The Money Behind Indian Country’s Junk Food

All beverages and food of "minimal-to-no nutritional value" sold on the Navajo reservation now incur an additional 2-cent tax.

Why Navajo Nation

According to the Navajo Area Indian Health Service and Diné Food Sovereignty report:

  • One of three Navajos are diabetic, 25,000 Navajos with diabetes, another 75,000 are pre-diabetic, and the reservation’s overweight/obesity range is 60%
  • On average, it costs over $13,000 per person annually to treat diabetes and the cost for treating diabetes-related complications can exceed $100,000 per person
  • Geographic isolation and economic factors result in health disparities and poorer health outcomes

Our nation is facing an epidemic – Denis Livingston, Diné Community Advocacy Alliance.

Navajo Nation Rewards Clean Food, Taxes Junk Food

This is all about creating a change, especially when we face health crises. And, since people are our best asset, we had to admit that our tribe has been hijacked by junk food, which is a weapon of mass destruction. – Denisa Livingston with the Diné Community Advocacy Alliance.
navajo tax on junk food

Best Way to Create Our Future Is to Make It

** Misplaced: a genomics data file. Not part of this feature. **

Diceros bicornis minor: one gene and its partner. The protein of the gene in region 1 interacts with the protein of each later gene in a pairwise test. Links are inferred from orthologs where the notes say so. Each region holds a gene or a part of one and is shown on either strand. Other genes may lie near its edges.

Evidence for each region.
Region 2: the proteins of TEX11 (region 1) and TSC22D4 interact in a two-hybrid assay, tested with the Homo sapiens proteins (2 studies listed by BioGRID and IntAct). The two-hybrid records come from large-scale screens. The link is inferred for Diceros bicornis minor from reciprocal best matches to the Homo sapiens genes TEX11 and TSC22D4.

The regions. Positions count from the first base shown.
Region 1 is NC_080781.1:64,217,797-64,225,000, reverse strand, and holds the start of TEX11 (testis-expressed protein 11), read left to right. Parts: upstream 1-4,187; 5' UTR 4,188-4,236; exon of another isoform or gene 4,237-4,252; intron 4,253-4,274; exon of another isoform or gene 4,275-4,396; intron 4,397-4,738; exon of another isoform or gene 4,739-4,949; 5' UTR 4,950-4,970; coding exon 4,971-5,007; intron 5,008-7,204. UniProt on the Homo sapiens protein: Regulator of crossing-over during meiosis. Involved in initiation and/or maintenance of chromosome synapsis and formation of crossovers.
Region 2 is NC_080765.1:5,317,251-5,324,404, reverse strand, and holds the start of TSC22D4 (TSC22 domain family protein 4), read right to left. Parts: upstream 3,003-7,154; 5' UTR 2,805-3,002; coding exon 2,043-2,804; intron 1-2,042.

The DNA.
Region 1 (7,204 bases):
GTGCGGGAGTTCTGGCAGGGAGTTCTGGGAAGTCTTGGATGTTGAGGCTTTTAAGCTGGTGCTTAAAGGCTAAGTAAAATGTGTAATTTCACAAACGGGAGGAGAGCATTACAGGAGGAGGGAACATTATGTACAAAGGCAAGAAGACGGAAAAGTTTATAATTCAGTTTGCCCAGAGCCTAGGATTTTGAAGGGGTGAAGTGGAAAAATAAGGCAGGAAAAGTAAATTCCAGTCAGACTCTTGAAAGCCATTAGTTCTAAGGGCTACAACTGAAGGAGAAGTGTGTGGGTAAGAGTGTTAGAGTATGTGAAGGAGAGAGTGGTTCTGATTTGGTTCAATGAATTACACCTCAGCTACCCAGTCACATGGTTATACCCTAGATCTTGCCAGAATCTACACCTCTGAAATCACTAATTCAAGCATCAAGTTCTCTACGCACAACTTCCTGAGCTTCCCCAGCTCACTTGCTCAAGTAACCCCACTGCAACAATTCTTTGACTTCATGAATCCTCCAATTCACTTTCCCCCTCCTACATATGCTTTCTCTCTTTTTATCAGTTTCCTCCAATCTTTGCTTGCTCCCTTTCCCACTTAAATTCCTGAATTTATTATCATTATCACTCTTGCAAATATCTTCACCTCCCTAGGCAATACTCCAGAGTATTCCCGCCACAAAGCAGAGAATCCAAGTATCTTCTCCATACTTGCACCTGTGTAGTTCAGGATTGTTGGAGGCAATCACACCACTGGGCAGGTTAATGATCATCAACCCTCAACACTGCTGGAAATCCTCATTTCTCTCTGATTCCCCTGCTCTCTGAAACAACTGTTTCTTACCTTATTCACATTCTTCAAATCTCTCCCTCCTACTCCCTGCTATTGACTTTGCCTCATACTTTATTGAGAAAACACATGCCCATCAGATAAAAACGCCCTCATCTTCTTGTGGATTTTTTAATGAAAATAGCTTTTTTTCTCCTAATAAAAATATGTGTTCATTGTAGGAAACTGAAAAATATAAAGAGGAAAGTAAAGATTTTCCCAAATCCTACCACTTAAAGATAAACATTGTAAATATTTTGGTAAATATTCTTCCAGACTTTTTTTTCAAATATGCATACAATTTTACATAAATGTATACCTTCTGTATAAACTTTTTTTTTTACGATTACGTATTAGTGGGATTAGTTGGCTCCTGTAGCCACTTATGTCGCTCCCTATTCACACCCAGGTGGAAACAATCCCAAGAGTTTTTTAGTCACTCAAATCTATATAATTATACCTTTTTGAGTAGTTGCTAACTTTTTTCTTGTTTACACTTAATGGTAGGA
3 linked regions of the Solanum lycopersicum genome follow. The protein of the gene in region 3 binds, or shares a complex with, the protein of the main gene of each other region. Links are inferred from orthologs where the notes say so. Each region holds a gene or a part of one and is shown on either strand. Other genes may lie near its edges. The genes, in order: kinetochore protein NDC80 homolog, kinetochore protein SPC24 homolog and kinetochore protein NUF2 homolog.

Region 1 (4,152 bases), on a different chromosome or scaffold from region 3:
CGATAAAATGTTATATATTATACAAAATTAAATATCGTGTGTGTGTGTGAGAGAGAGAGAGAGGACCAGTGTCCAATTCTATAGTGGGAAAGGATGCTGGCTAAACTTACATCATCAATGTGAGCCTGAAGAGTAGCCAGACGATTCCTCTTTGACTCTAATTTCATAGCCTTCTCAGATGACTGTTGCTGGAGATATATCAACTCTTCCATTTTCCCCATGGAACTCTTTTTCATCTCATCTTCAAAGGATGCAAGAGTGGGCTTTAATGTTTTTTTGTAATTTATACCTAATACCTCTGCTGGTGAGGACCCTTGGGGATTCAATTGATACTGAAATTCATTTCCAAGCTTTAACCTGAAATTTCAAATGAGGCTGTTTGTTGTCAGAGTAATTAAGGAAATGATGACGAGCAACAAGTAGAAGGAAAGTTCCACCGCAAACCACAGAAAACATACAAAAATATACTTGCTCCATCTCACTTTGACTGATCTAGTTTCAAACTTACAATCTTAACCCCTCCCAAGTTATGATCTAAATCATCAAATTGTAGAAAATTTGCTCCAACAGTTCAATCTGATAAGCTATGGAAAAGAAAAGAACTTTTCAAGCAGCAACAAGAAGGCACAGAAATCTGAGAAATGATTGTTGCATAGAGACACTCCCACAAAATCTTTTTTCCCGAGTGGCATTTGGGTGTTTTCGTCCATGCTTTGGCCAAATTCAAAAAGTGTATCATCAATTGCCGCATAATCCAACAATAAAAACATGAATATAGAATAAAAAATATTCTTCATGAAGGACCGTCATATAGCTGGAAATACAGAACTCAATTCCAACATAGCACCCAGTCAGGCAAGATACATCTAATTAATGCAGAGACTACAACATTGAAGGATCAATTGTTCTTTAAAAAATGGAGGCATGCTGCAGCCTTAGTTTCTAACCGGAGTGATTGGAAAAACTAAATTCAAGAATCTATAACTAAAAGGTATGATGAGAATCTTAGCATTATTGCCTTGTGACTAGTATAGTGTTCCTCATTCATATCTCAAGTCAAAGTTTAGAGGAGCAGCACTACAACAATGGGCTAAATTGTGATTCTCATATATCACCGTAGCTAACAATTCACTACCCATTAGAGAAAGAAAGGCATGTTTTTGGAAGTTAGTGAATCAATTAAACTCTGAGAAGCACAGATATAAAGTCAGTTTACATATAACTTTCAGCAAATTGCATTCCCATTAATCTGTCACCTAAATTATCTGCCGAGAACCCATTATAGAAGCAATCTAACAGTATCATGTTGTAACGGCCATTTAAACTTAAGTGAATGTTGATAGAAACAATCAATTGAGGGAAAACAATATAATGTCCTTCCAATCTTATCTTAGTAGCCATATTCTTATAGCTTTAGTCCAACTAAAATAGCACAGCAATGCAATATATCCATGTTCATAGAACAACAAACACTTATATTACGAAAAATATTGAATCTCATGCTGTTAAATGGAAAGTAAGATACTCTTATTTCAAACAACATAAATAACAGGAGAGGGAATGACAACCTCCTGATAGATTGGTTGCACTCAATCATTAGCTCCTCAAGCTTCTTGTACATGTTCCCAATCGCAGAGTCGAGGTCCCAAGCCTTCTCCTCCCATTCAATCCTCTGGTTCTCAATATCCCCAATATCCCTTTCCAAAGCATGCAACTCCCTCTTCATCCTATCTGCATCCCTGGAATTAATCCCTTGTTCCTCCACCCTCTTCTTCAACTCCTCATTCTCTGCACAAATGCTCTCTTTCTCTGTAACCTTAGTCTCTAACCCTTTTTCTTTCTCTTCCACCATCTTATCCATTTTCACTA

Navajo Nation is making history: Under the Healthy Diné Nation Act, the tribe is saying NO to disease.

So, the Nation passed three laws. And since there is no scientific definition of ‘junk food’, the tribe created its own.

First, the Healthy Food Tax law eliminated the 5% sales tax on fresh food such as produce, herbs, nuts, and beans. Since the Navajo Nation’s 27,000 square miles is federally recognized as a food desert, the combination of reduced costs and increased community nutrition projects will help people do what they already want to do for positive change.

Next, the Unhealthy Food Tax Law added 2-cent sales tax (in addition to the existing 5-cent sales tax on most to purchases of sugary beverages, fast food, and other empty calorie food. Tribal leaders estimate that the annual tax revenue on unhealthy food will be $3.1 million.

Finally the Community Wellness Development Project Fund Management Plan, which receives all of the revenue collected by the Healthy Diné Nation Act.  Tribal members can receive funding for grass-roots wellness projects such as food preparation classes, farming and vegetable gardens, and clean water initiatives, spurred on by social media and other channels.

What’s really exciting, according to Livingston, is the chance for the sovereign nation to re-establish its cultural values about community and cleaner eating. Even though there was opposition at the beginning to the legislation, including lobbyist from beverage companies, the Navajo Nation is now the first tribe to tax goods sold on the reservation, truly a historic milestone.

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